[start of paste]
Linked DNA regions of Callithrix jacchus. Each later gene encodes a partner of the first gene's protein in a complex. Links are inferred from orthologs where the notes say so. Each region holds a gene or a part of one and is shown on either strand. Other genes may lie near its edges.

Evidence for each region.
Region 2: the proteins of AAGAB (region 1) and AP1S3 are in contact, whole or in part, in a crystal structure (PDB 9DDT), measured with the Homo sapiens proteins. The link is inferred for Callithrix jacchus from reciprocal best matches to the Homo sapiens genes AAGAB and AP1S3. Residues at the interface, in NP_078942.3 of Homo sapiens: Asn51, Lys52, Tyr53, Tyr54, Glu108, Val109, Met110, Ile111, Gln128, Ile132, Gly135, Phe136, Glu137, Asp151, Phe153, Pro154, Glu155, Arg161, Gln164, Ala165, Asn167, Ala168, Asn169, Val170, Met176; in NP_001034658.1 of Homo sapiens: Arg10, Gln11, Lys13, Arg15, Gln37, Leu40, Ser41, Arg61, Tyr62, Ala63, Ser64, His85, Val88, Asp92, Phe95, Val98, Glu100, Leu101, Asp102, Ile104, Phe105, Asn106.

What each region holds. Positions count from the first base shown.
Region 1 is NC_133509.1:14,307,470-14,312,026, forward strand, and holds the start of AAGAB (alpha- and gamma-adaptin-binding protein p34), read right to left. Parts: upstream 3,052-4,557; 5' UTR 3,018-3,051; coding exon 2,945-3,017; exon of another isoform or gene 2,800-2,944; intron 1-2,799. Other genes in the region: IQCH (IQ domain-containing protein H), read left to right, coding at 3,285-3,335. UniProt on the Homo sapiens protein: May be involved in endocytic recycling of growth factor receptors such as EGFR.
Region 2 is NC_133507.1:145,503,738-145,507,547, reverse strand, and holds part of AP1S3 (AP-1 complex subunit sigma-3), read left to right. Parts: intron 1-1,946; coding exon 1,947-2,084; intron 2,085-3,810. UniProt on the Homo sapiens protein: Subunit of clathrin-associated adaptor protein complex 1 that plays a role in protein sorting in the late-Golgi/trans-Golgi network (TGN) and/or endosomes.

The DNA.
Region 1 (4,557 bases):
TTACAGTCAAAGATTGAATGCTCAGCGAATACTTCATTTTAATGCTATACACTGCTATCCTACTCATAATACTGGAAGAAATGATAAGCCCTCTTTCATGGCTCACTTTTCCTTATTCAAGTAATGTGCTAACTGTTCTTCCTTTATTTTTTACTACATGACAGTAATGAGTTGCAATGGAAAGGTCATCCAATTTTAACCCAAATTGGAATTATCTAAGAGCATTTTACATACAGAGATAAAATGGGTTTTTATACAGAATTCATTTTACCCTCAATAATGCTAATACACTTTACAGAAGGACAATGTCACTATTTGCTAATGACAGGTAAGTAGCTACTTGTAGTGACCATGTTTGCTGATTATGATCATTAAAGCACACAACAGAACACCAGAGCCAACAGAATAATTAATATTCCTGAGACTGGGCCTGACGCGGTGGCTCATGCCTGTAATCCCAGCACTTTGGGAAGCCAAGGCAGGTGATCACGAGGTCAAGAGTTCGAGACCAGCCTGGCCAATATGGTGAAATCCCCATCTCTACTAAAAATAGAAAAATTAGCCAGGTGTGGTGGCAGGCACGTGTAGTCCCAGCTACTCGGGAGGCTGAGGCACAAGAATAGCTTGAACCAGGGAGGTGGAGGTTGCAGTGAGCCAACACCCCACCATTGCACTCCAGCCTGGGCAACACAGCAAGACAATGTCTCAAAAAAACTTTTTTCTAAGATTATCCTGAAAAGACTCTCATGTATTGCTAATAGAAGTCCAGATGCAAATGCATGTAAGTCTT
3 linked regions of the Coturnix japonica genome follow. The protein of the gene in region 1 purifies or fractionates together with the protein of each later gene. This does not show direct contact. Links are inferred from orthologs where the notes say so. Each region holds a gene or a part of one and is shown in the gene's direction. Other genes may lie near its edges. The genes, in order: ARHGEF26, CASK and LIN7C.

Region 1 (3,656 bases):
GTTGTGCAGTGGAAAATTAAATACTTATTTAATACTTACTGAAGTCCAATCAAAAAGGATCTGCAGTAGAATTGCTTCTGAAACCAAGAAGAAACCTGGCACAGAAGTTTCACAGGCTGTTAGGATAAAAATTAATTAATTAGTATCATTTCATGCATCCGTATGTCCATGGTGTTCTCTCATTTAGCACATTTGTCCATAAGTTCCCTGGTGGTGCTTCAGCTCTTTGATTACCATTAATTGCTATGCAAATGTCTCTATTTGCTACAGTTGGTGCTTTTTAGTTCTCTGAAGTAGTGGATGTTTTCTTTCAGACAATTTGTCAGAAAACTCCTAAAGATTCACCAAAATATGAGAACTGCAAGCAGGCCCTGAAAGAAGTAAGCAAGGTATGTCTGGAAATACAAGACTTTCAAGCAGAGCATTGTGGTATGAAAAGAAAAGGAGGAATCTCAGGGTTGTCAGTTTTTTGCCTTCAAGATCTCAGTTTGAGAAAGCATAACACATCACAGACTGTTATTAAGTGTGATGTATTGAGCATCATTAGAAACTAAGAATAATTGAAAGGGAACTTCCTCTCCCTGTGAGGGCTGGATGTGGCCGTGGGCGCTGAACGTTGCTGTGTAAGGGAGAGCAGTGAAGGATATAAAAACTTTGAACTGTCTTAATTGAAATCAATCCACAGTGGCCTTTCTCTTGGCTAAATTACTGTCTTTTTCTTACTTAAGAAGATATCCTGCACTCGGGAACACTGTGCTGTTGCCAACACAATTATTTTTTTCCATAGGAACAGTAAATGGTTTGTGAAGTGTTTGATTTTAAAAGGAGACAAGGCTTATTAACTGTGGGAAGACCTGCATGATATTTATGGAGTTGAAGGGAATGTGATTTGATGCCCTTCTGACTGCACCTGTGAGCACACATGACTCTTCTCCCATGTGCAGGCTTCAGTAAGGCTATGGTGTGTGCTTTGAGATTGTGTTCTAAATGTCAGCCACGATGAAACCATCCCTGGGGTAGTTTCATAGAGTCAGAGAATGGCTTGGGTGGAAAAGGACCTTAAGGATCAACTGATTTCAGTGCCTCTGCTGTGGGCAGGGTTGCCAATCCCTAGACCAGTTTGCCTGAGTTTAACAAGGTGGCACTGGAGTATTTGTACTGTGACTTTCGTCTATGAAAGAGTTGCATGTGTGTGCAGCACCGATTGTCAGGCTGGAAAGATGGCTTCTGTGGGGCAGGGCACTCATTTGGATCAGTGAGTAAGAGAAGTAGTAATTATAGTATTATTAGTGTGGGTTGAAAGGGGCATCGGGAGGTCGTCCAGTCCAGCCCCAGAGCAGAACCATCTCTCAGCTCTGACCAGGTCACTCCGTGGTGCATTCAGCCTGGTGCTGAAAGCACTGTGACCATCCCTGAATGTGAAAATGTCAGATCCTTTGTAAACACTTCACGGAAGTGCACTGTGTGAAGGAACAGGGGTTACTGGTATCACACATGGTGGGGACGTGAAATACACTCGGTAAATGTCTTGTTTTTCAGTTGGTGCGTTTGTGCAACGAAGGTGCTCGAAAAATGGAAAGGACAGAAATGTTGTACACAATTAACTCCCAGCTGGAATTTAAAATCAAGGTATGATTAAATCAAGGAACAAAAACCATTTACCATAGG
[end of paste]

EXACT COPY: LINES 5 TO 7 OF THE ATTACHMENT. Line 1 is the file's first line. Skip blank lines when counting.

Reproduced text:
Region 1 is NC_133509.1:14,307,470-14,312,026, forward strand, and holds the start of AAGAB (alpha- and gamma-adaptin-binding protein p34), read right to left. Parts: upstream 3,052-4,557; 5' UTR 3,018-3,051; coding exon 2,945-3,017; exon of another isoform or gene 2,800-2,944; intron 1-2,799. Other genes in the region: IQCH (IQ domain-containing protein H), read left to right, coding at 3,285-3,335. UniProt on the Homo sapiens protein: May be involved in endocytic recycling of growth factor receptors such as EGFR.
Region 2 is NC_133507.1:145,503,738-145,507,547, reverse strand, and holds part of AP1S3 (AP-1 complex subunit sigma-3), read left to right. Parts: intron 1-1,946; coding exon 1,947-2,084; intron 2,085-3,810. UniProt on the Homo sapiens protein: Subunit of clathrin-associated adaptor protein complex 1 that plays a role in protein sorting in the late-Golgi/trans-Golgi network (TGN) and/or endosomes.

The DNA.